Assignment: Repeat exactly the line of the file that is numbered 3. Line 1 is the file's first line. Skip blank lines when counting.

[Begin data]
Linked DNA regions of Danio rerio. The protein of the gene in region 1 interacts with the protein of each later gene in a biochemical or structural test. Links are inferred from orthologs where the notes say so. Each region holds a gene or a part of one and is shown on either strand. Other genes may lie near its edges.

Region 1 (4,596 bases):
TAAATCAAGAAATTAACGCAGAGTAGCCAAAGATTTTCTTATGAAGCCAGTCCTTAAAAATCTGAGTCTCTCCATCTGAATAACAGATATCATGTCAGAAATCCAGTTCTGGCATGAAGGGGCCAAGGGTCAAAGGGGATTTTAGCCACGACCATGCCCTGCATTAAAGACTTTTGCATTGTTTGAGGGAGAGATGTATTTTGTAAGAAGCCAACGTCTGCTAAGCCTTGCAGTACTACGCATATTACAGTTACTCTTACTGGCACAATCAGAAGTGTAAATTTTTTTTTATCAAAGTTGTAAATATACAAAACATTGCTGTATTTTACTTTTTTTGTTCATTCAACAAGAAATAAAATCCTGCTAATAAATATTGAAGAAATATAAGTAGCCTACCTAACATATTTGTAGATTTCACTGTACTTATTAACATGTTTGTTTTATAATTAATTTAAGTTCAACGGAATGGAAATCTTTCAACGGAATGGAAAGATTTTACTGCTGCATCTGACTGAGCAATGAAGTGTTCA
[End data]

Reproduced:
TAAATCAAGAAATTAACGCAGAGTAGCCAAAGATTTTCTTATGAAGCCAGTCCTTAAAAATCTGAGTCTCTCCATCTGAATAACAGATATCATGTCAGAAATCCAGTTCTGGCATGAAGGGGCCAAGGGTCAAAGGGGATTTTAGCCACGACCATGCCCTGCATTAAAGACTTTTGCATTGTTTGAGGGAGAGATGTATTTTGTAAGAAGCCAACGTCTGCTAAGCCTTGCAGTACTACGCATATTACAGTTACTCTTACTGGCACAATCAGAAGTGTAAATTTTTTTTTATCAAAGTTGTAAATATACAAAACATTGCTGTATTTTACTTTTTTTGTTCATTCAACAAGAAATAAAATCCTGCTAATAAATATTGAAGAAATATAAGTAGCCTACCTAACATATTTGTAGATTTCACTGTACTTATTAACATGTTTGTTTTATAATTAATTTAAGTTCAACGGAATGGAAATCTTTCAACGGAATGGAAAGATTTTACTGCTGCATCTGACTGAGCAATGAAGTGTTCA